The potato material processed according to the present invention can be whole potatoes (but then preferably small ones), but generally only potato parts like cubes, sticks, slices or powder is processed leading to products like fried potatoes, fried cubes, French fried potatoes, potato chips and potato crisps.
The processing of the potato parts usually comprises a number of steps such as:
immerse potato parts in (nearly) boiling water,
containing some salt (thermal blanching),
bringing back to (near) boiling temperature,
leave boiling for a short period,
sieve out the potato parts,
dip potato parts in cold water,
dry the potato parts,
fry potato parts for a few minutes,
freeze the sieved-out potato parts,
fry frozen pre-fried potato parts for longer period.
Optional steps include sulphite treatment of the potatoes, to standardize the colour and a sugar dip, which serves to standardize the flavour and these may replace one or more of other steps mentioned above.
Frying of the potato parts takes place in an oven or in heated oil or fat at a temperature between 140° and 180° C. The oil or fat can be of animal or vegetable origin and beef tallow and soybean oil are preferred. The terms oil and fat are regarded as synonyms in this application. Oils and fats are not only understood to be triglycerides, but also non-toxic material with physical properties comparable to those of triglycerides and which may be indigestible as e.g. jojoba oil or fatty acid esters of mono- and disaccharides or mixtures of several materials.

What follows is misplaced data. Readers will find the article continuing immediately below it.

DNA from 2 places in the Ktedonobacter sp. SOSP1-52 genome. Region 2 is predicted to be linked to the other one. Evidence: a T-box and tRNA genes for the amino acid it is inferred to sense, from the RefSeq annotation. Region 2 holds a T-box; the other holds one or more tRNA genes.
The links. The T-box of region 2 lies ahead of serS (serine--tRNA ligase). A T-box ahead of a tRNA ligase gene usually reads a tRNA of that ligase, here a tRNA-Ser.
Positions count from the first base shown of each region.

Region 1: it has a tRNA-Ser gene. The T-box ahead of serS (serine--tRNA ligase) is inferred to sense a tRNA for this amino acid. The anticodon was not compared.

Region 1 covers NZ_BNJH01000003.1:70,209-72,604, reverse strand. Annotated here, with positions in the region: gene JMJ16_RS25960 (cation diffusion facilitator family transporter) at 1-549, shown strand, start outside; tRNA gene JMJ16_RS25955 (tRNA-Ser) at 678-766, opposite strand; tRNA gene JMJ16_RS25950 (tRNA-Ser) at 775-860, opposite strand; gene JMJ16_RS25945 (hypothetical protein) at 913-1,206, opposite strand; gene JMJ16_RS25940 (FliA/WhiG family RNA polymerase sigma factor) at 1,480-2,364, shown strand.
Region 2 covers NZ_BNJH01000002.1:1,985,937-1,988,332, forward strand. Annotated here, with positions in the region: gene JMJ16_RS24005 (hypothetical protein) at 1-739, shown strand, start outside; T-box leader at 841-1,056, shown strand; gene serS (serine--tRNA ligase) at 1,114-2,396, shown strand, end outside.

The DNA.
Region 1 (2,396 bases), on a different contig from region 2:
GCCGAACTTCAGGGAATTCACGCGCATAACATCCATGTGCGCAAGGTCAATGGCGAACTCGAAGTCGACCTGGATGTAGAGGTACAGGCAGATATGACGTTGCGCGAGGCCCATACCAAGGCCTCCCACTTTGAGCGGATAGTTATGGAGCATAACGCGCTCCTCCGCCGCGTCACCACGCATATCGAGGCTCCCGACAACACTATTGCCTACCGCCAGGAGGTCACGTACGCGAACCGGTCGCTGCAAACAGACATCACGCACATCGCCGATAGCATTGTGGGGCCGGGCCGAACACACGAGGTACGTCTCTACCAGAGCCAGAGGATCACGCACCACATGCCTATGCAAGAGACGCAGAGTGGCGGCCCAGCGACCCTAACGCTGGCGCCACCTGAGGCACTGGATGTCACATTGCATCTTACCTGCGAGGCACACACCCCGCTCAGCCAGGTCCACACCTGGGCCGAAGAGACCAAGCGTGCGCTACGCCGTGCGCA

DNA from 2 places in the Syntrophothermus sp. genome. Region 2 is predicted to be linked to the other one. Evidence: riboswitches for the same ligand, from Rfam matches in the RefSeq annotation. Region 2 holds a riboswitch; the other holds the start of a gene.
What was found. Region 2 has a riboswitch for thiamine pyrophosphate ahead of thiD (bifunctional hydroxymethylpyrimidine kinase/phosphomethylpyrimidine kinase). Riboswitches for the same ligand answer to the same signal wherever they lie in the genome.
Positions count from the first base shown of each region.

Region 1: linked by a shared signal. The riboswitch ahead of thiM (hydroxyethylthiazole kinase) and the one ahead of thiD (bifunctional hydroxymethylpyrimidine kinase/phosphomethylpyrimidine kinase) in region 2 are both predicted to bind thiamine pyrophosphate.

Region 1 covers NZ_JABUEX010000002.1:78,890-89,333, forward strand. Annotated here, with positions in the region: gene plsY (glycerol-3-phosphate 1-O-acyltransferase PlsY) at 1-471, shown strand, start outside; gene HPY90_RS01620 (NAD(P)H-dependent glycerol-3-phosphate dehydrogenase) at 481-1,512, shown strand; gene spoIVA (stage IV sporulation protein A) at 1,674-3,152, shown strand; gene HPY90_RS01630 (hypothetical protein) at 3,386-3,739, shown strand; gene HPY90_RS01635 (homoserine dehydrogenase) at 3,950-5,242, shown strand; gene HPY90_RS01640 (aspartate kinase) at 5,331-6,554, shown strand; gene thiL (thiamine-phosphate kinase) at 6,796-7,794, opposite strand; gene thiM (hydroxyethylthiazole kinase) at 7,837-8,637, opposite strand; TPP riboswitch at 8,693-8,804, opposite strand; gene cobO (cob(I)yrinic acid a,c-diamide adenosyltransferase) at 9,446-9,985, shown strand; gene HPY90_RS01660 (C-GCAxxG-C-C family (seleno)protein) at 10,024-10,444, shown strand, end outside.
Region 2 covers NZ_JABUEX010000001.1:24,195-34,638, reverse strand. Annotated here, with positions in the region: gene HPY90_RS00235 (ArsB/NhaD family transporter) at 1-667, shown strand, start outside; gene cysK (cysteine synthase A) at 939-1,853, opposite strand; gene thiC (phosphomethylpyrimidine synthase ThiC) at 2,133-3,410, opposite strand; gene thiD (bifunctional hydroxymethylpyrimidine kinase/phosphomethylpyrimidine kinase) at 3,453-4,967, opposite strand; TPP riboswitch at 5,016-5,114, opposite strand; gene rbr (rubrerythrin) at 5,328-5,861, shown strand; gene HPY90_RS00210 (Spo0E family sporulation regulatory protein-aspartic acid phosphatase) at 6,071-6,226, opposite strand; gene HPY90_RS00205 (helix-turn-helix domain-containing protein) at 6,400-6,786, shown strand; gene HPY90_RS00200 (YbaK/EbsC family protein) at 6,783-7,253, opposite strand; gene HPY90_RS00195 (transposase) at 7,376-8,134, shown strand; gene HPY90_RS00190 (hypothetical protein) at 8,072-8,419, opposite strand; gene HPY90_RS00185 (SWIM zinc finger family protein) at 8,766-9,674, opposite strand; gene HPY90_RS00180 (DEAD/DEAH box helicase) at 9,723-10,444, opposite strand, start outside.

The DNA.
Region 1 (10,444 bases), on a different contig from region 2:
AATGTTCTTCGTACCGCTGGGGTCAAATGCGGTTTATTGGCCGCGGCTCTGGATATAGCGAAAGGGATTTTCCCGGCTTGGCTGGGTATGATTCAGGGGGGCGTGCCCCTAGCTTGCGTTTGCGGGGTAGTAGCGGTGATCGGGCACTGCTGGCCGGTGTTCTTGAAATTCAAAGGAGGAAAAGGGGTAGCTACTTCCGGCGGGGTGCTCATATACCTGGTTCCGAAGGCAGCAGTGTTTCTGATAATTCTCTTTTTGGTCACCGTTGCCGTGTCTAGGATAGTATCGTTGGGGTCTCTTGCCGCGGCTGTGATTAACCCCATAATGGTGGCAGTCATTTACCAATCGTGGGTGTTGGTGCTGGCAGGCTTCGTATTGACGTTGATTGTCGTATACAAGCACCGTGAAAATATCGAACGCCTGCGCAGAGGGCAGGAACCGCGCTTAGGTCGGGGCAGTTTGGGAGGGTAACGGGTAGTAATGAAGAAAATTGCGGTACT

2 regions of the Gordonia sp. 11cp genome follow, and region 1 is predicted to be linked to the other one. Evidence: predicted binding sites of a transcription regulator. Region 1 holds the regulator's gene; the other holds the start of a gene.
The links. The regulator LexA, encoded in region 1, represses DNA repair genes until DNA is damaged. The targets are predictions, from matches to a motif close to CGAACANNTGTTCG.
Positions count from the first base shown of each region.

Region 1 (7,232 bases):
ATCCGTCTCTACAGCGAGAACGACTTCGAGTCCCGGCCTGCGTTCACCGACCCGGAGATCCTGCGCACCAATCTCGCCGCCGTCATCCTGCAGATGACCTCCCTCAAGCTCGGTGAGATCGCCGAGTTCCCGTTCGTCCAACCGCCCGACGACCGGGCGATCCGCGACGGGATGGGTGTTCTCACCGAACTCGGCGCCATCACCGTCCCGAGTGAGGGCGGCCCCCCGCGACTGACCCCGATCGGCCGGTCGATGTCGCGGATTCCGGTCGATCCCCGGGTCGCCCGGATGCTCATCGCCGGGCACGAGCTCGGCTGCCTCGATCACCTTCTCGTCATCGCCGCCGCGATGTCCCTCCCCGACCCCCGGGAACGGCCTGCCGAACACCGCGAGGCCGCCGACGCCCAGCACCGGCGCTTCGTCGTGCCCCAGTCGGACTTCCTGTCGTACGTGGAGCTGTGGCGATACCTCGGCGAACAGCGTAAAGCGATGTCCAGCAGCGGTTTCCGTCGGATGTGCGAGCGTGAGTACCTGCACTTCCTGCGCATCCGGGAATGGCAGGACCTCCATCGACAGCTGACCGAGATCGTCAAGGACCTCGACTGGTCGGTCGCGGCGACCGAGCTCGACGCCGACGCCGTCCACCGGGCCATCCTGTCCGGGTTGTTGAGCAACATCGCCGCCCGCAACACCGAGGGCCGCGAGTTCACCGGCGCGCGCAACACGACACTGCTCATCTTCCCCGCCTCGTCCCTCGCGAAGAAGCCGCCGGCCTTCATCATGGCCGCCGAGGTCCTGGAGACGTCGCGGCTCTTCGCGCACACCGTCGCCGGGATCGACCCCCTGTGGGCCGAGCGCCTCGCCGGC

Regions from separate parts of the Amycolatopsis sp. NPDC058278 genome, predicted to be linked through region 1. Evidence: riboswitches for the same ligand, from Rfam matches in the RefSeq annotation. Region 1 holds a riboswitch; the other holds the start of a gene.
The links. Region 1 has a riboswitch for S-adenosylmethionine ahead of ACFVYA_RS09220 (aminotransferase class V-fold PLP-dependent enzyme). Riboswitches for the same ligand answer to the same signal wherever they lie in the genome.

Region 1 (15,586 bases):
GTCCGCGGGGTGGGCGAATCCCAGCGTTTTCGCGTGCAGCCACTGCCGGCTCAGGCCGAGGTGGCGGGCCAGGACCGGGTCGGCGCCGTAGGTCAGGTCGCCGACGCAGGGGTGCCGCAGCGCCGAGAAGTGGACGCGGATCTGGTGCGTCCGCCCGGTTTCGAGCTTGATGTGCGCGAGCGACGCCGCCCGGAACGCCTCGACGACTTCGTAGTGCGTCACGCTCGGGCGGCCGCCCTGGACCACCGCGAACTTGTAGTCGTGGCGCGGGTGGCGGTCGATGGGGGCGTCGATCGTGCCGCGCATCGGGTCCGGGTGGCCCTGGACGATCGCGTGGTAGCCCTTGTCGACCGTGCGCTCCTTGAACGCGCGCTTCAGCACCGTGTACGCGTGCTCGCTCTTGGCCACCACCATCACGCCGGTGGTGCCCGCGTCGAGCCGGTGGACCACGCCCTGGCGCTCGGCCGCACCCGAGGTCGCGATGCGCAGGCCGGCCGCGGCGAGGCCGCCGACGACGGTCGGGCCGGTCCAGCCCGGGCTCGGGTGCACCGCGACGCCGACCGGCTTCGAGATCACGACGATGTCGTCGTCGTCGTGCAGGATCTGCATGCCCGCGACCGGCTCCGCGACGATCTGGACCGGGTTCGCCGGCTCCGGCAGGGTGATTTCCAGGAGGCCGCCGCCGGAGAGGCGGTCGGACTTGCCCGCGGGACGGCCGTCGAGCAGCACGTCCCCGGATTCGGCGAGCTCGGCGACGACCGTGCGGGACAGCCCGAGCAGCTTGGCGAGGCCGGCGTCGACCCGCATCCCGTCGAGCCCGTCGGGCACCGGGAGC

The invention is illustrated by the following examples.
A processed flavour composition was prepared by heating an aqueous slurry of 45% solids content to 100° C. for 2 hours. The solid material consisted of: xylose (2 parts by weight), yeast autolysate (5 parts by weight), cysteine (2 parts by weight), malt powder (0.5 parts by weight), monosodium glutamate (2 parts by weight) and a suitable amount of a phosphate buffer as to obtain an end pH of 6.0.
The procedure to obtain French fried potatoes included the preparation of a solution of tap water containing 1% of salt, which was heated to the boil, the processed flavour described above was added to a level of 0.2%, the potato parts (French fries of 1/2 cm cross section) were added, water and potato material were brought back to the boil and left boiling for 1 minute, the potatoes were sieved out and dipped in cold (20° C.) water and were dried on a paper towel followed by 3 minutes deep-frying in maize oil of 140° C., the potatoes were sieved out and frozen and after some rest deep-fried again in maize oil of 16.0° C. The French fried potatoes so obtained were tested by a panel of six experienced tasters, all of whom indicated a rich beef-like flavour note which was not noted in the unflavoured chips also fried in vegetable oil.
Flavoured crisps were prepared by adding thinly sliced potatoes (cross section of approximately 0.2 cm) to a blanching bath consisting of tap water containing 1.5% of the spray-dried flavour described in Example 1. The blanching of the potatoes was carried out for 5 minutes at a temperature of 80°-85° C. Next, the potatoes were washed thoroughly with cold water to remove excess starch and then dried with paper towels. Subsequently, the sliced potatoes were fried in peanut oil for 3 minutes and 45 seconds at 170° C. A panel of six experienced tasters compared these crisps against crisps made by the same procedure, but without the flavour being added to the blanching water. There was a unanimous opinion of the tasters that the crisps prepared with the flavour in the blanching water had a full-flavoured meaty character, which was not present in the unflavoured crisps.
The process of Example 1 is repeated by using gelatin (100 bloom) in place of malt powder and citrate in place of phosphate.
The process of Example 1 is repeated but by heating now a processed flavour paste of 80-95% solids at a temperature of 80° C. for 3 hours.
The process of Example 1 is repeated but by using now thiamine and onion in place of cysteine. Lysine is used instead of yeast autolysate, glucose in place of xylose and heating the mixture at a solids level of 38% at 120° C. for 30 minutes.